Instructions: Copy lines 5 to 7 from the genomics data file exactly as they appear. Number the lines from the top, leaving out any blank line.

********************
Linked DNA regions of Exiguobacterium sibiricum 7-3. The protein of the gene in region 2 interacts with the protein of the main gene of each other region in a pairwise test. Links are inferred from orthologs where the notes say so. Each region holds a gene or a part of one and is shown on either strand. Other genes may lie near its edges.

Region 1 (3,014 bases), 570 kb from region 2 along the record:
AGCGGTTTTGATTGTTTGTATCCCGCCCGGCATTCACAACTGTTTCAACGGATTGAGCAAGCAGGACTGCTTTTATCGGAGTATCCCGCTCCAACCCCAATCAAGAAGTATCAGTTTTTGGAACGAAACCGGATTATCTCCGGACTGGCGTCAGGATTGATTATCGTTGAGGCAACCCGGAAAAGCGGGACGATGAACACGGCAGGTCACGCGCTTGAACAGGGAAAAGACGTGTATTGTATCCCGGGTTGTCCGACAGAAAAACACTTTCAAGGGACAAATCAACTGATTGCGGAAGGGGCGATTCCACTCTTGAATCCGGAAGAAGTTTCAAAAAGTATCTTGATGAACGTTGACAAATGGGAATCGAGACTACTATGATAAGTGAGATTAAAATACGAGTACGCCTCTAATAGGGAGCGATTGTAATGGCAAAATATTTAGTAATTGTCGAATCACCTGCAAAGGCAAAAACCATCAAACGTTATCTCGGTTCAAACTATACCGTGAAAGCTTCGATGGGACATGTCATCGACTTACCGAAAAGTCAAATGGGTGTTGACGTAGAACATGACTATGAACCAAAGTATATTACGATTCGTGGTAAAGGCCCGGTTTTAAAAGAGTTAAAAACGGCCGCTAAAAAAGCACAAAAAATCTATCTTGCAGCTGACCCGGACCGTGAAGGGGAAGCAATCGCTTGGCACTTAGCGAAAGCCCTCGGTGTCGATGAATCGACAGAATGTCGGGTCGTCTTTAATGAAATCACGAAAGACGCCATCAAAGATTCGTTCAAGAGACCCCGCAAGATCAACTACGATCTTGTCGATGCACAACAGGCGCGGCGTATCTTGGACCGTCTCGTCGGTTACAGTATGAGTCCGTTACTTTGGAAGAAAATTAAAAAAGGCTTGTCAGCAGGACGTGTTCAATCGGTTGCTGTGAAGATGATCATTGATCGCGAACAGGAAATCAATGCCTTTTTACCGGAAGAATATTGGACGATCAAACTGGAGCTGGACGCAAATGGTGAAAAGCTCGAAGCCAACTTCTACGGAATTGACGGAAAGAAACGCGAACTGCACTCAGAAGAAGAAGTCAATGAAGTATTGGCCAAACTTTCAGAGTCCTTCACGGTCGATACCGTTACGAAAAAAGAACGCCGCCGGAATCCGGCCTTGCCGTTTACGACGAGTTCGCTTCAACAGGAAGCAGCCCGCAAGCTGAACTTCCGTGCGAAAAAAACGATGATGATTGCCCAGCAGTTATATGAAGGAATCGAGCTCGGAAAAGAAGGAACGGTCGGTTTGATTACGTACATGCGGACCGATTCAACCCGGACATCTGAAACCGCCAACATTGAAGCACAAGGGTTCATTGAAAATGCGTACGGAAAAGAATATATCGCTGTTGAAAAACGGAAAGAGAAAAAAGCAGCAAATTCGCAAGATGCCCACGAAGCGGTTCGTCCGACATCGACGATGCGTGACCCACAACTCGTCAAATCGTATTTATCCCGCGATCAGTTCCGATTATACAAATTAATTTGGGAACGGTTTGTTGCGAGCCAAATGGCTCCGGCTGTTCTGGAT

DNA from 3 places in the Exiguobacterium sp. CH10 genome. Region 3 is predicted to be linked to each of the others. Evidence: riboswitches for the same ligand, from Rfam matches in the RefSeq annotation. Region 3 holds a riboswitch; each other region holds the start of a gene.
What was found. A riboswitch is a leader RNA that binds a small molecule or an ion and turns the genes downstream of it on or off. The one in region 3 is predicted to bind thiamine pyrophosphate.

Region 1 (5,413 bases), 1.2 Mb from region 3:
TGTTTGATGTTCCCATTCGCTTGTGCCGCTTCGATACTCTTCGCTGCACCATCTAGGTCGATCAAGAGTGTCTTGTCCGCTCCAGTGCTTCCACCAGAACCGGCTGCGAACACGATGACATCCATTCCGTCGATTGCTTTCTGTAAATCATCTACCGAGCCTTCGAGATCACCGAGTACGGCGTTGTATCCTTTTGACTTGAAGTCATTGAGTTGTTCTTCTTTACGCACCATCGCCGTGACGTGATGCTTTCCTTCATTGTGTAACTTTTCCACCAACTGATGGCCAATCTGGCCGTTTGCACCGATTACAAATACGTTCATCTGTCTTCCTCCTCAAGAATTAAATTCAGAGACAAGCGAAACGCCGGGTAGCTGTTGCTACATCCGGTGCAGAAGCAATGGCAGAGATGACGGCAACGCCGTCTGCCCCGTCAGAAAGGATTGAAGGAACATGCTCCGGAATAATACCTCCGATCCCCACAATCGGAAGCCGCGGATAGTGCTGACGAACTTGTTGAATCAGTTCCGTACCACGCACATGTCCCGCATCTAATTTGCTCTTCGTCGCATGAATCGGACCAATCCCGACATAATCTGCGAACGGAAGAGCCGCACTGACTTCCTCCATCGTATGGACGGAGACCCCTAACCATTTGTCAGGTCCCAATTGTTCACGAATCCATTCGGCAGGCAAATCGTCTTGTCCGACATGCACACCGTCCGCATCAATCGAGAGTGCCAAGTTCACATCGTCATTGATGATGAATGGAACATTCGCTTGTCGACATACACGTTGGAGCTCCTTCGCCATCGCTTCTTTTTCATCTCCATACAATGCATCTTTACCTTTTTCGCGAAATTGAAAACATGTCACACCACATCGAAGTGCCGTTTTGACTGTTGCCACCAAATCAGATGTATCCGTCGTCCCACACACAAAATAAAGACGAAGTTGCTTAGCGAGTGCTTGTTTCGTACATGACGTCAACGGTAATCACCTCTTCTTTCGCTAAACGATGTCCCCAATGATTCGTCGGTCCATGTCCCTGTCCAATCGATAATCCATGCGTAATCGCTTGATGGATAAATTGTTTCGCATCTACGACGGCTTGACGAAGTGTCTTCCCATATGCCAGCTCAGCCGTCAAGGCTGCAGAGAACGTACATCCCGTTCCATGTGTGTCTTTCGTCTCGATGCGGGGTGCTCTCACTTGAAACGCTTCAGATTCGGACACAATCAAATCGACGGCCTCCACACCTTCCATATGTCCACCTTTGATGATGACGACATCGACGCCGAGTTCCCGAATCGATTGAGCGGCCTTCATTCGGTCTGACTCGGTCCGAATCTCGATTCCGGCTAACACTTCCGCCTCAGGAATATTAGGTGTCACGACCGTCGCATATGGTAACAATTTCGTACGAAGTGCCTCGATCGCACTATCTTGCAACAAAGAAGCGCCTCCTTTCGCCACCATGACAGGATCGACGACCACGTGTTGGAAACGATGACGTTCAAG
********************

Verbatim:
What was found. A riboswitch is a leader RNA that binds a small molecule or an ion and turns the genes downstream of it on or off. The one in region 3 is predicted to bind thiamine pyrophosphate.

Region 1 (5,413 bases), 1.2 Mb from region 3:
TGTTTGATGTTCCCATTCGCTTGTGCCGCTTCGATACTCTTCGCTGCACCATCTAGGTCGATCAAGAGTGTCTTGTCCGCTCCAGTGCTTCCACCAGAACCGGCTGCGAACACGATGACATCCATTCCGTCGATTGCTTTCTGTAAATCATCTACCGAGCCTTCGAGATCACCGAGTACGGCGTTGTATCCTTTTGACTTGAAGTCATTGAGTTGTTCTTCTTTACGCACCATCGCCGTGACGTGATGCTTTCCTTCATTGTGTAACTTTTCCACCAACTGATGGCCAATCTGGCCGTTTGCACCGATTACAAATACGTTCATCTGTCTTCCTCCTCAAGAATTAAATTCAGAGACAAGCGAAACGCCGGGTAGCTGTTGCTACATCCGGTGCAGAAGCAATGGCAGAGATGACGGCAACGCCGTCTGCCCCGTCAGAAAGGATTGAAGGAACATGCTCCGGAATAATACCTCCGATCCCCACAATCGGAAGCCGCGGATAGTGCTGACGAACTTGTTGAATCAGTTCCGTACCACGCACATGTCCCGCATCTAATTTGCTCTTCGTCGCATGAATCGGACCAATCCCGACATAATCTGCGAACGGAAGAGCCGCACTGACTTCCTCCATCGTATGGACGGAGACCCCTAACCATTTGTCAGGTCCCAATTGTTCACGAATCCATTCGGCAGGCAAATCGTCTTGTCCGACATGCACACCGTCCGCATCAATCGAGAGTGCCAAGTTCACATCGTCATTGATGATGAATGGAACATTCGCTTGTCGACATACACGTTGGAGCTCCTTCGCCATCGCTTCTTTTTCATCTCCATACAATGCATCTTTACCTTTTTCGCGAAATTGAAAACATGTCACACCACATCGAAGTGCCGTTTTGACTGTTGCCACCAAATCAGATGTATCCGTCGTCCCACACACAAAATAAAGACGAAGTTGCTTAGCGAGTGCTTGTTTCGTACATGACGTCAACGGTAATCACCTCTTCTTTCGCTAAACGATGTCCCCAATGATTCGTCGGTCCATGTCCCTGTCCAATCGATAATCCATGCGTAATCGCTTGATGGATAAATTGTTTCGCATCTACGACGGCTTGACGAAGTGTCTTCCCATATGCCAGCTCAGCCGTCAAGGCTGCAGAGAACGTACATCCCGTTCCATGTGTGTCTTTCGTCTCGATGCGGGGTGCTCTCACTTGAAACGCTTCAGATTCGGACACAATCAAATCGACGGCCTCCACACCTTCCATATGTCCACCTTTGATGATGACGACATCGACGCCGAGTTCCCGAATCGATTGAGCGGCCTTCATTCGGTCTGACTCGGTCCGAATCTCGATTCCGGCTAACACTTCCGCCTCAGGAATATTAGGTGTCACGACCGTCGCATATGGTAACAATTTCGTACGAAGTGCCTCGATCGCACTATCTTGCAACAAAGAAGCGCCTCCTTTCGCCACCATGACAGGATCGACGACCACGTGTTGGAAACGATGACGTTCAAG